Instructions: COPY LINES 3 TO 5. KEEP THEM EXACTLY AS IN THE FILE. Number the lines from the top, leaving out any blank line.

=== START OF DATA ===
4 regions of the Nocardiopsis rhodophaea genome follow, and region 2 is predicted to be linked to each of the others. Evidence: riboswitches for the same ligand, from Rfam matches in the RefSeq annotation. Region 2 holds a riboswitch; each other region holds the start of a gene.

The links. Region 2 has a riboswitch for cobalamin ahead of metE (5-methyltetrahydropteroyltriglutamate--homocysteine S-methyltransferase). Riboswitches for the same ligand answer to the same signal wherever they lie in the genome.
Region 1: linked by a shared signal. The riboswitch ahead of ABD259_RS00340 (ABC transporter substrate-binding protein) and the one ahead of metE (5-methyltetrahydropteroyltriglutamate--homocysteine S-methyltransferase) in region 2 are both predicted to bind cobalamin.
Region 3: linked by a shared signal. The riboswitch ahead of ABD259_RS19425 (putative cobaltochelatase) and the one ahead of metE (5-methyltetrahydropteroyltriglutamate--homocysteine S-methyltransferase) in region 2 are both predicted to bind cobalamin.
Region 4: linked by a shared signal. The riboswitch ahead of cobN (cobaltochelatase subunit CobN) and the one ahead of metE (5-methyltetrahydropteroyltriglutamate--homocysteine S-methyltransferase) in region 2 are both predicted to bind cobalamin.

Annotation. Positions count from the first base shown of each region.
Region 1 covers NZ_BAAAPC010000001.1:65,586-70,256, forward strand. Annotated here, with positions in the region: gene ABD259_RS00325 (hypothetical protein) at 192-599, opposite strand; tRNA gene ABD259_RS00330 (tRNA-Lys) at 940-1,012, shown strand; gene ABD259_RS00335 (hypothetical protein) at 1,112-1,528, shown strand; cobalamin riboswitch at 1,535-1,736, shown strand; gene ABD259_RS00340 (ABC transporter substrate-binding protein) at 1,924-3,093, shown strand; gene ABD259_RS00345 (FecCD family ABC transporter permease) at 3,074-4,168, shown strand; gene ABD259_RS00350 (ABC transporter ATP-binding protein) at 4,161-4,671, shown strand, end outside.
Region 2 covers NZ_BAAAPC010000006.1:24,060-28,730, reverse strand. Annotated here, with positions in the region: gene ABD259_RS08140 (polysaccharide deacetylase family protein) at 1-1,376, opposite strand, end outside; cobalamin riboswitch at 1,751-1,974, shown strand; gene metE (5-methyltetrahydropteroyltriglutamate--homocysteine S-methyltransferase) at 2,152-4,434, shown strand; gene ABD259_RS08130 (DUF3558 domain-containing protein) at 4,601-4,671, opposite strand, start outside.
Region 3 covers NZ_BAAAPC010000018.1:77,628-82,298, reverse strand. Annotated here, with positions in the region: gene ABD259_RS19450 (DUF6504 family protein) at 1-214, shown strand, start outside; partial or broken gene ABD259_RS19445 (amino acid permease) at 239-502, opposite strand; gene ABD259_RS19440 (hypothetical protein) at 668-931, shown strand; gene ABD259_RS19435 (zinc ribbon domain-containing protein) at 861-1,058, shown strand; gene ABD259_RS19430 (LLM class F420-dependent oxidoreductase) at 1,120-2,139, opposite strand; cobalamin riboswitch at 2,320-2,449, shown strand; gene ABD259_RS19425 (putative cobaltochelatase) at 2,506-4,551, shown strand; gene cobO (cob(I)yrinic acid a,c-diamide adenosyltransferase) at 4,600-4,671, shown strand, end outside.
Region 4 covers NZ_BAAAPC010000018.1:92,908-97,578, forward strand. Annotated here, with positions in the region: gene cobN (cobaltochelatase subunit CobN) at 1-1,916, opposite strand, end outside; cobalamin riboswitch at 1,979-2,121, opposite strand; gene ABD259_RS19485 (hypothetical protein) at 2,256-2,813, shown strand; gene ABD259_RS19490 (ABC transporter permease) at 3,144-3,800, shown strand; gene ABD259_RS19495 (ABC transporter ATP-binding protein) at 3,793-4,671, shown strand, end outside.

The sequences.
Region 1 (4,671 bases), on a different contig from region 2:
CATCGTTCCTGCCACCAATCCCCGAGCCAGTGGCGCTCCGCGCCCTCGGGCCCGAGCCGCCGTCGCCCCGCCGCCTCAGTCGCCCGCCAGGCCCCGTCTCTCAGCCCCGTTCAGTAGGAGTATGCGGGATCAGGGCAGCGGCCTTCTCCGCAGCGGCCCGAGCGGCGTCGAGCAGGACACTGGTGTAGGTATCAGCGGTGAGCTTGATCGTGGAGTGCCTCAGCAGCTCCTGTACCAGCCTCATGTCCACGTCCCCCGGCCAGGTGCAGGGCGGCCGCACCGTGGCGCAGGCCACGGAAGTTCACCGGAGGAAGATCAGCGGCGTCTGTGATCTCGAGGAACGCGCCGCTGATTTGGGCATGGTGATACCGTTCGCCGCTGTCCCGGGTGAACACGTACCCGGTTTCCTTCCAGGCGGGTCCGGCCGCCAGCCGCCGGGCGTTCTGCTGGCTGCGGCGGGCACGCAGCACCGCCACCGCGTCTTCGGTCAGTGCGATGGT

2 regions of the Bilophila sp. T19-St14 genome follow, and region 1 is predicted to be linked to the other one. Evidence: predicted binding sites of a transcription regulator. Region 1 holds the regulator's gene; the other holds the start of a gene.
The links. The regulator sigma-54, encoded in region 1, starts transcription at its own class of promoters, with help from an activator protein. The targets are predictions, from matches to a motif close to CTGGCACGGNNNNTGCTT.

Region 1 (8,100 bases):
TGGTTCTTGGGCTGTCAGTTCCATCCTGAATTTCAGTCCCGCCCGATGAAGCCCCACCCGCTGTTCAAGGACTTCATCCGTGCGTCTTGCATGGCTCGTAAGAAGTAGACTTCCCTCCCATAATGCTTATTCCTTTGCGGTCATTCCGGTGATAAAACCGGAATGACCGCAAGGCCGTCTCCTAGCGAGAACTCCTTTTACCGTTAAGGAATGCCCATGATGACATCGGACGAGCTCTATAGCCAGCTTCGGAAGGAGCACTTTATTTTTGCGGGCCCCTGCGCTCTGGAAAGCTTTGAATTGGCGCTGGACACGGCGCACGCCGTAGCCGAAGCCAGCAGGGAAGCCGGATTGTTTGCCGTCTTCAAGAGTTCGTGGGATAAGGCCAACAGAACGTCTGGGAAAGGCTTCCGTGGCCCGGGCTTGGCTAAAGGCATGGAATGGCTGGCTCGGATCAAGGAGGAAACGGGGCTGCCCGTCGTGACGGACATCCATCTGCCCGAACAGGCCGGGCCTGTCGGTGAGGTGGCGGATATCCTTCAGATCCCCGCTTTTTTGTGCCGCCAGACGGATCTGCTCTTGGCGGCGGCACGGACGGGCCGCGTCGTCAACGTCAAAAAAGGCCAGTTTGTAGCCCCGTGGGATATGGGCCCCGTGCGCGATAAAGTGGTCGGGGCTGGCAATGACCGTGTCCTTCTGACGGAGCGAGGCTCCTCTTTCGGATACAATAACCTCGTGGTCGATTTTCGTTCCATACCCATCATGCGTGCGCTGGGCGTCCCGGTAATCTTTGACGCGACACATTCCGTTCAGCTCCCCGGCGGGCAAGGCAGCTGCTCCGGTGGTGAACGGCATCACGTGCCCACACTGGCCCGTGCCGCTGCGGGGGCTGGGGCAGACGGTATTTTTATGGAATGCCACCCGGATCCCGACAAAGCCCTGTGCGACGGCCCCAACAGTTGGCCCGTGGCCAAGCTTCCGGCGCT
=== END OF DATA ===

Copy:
Region 1: linked by a shared signal. The riboswitch ahead of ABD259_RS00340 (ABC transporter substrate-binding protein) and the one ahead of metE (5-methyltetrahydropteroyltriglutamate--homocysteine S-methyltransferase) in region 2 are both predicted to bind cobalamin.
Region 3: linked by a shared signal. The riboswitch ahead of ABD259_RS19425 (putative cobaltochelatase) and the one ahead of metE (5-methyltetrahydropteroyltriglutamate--homocysteine S-methyltransferase) in region 2 are both predicted to bind cobalamin.
Region 4: linked by a shared signal. The riboswitch ahead of cobN (cobaltochelatase subunit CobN) and the one ahead of metE (5-methyltetrahydropteroyltriglutamate--homocysteine S-methyltransferase) in region 2 are both predicted to bind cobalamin.